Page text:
Gregory H. Swanson (left) consults with Assistant Law Dean Woltz after registration at U.Va.
on September 15, 1950. (Photo courtesy of University of Virginia Special Collections)

Gregory H. Swanson
First African American Admitted to U.Va. (1950)

In November 1949, 25-year-old Gregory Hayes Swanson applied for admission to the UVA Law School. Although not the first African-American to apply for admission to all-white UVA, he was the first to gain admission. It took a lawsuit to accomplish this.

A native of Danville, Virginia, and a Howard University graduate (with bachelor's degrees in political science and law), Swanson had recently been admitted to the Virginia Bar, and was a practicing lawyer in Danville at the time of his application. He wanted to study corporation law and insurance with a view to teaching later and required higher education to do so. At the time, UVA was the only state-supported institution with a law school.

Swanson had an excellent academic record, and after reviewing his application, the Law School Faculty unanimously voted that he be admitted. A poll of students and faculty indicated that a significant portion of the University community would not object to the presence of African American students in UVA classrooms; some students even petitioned the Board of Visitors to admit Swanson. Attorney General Lindsay Almond, Jr., advised the Board of Visitors that the rejection of a candidates' application solely on the basis of race "would not be successfully defended," given recent U.S. Supreme Court rulings in Sweatt v. Painter and McLaurin v. Oklahoma State Board of Regents (1950). In those cases the Court ruled that the segregation of the plaintiffs by state-funded institutions of higher education stigmatized them on the basis of race and deprived them of an equal educational experience. Yet despite all of these factors arguing for Swanson's admission, the Board of Visitors rejected his application:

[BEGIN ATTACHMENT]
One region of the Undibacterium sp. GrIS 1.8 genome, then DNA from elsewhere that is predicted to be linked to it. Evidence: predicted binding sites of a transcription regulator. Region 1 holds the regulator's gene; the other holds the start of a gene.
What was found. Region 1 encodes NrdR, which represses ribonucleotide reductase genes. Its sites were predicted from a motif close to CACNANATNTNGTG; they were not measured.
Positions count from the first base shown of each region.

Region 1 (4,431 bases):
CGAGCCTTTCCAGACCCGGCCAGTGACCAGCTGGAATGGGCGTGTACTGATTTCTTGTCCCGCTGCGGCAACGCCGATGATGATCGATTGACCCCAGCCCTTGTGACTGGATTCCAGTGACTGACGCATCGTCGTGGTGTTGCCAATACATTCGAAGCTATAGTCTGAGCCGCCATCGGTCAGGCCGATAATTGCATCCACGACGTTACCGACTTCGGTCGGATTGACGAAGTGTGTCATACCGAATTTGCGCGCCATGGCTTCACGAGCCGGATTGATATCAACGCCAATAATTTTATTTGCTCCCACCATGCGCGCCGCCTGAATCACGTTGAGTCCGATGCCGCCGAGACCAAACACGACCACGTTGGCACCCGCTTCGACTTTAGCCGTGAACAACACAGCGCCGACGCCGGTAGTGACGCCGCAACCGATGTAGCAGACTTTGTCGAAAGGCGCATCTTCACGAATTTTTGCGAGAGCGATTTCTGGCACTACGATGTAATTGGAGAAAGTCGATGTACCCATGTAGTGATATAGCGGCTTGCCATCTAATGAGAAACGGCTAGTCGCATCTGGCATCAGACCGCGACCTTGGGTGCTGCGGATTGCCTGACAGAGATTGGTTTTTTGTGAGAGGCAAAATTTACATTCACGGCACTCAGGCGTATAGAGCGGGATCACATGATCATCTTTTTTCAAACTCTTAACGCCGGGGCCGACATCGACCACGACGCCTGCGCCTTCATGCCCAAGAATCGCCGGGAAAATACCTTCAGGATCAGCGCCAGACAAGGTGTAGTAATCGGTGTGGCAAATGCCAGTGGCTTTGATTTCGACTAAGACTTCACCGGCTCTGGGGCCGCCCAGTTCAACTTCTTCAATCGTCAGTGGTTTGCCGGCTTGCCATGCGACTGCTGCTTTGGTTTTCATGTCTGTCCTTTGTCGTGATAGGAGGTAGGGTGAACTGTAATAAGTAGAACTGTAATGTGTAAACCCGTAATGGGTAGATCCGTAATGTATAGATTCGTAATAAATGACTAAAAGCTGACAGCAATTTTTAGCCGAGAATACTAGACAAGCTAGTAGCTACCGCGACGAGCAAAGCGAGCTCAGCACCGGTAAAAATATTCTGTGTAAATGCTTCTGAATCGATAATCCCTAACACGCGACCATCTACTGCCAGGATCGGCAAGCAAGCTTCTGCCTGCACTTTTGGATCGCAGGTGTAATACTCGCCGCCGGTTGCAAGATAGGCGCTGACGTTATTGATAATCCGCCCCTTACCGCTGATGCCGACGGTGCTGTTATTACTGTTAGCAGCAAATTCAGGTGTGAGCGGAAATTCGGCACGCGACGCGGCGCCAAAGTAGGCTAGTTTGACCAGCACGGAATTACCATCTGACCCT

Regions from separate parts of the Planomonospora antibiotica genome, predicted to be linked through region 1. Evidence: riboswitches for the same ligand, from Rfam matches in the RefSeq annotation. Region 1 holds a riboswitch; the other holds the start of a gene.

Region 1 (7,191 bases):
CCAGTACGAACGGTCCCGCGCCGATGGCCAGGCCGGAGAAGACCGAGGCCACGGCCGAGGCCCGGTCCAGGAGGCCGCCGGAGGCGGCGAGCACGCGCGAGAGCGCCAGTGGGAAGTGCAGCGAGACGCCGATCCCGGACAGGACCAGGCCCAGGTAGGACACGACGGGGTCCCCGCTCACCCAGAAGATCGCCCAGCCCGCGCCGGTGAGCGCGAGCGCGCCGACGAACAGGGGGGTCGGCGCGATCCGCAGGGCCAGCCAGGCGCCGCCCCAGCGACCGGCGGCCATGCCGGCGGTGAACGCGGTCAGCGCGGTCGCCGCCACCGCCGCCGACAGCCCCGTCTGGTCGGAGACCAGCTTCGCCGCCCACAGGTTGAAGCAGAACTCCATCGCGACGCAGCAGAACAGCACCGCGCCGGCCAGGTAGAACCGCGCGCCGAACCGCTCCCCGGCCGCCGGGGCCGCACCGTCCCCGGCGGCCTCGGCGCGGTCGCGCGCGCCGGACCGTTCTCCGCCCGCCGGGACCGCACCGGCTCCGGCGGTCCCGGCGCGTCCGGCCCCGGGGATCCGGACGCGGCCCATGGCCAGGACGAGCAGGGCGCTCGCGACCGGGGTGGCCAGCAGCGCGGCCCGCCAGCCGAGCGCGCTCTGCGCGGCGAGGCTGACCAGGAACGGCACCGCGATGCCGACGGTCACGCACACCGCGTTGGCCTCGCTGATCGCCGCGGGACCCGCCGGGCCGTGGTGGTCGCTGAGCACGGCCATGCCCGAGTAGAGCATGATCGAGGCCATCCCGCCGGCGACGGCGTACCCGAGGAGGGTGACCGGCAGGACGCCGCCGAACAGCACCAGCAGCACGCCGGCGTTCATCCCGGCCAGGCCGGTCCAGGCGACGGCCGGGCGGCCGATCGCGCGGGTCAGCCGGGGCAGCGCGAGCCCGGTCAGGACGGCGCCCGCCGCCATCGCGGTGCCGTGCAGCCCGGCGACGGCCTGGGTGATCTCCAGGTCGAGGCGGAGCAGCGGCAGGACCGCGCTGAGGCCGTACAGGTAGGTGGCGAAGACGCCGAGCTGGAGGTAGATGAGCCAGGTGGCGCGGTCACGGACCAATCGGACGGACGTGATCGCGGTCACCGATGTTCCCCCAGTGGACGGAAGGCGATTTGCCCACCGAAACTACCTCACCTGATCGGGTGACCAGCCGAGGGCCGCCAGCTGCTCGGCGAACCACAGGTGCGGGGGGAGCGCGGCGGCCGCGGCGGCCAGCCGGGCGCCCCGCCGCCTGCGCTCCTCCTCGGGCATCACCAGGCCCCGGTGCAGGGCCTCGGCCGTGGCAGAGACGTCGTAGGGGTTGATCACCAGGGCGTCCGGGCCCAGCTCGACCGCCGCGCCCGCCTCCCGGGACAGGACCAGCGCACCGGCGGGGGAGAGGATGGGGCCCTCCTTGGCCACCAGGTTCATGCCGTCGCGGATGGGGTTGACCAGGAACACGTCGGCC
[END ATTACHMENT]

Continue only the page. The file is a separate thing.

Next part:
The applicant is a colored man. The Constitution and the laws of the State of Virginia provide that white and colored shall not be taught in the same schools. It has been the traditional policy of the University of Virginia to provide for the difference between tuition costs at the University of Virginia and the cost at other comparable institutions for colored applicants who may not be admitted to the University of Virginia Law School by reason of the law of this State. The Board of Visitors feels that it is obligated to comply with the Constitution and laws of the State of Virginia. Therefore, the application has been denied. [DOCUMENT #1]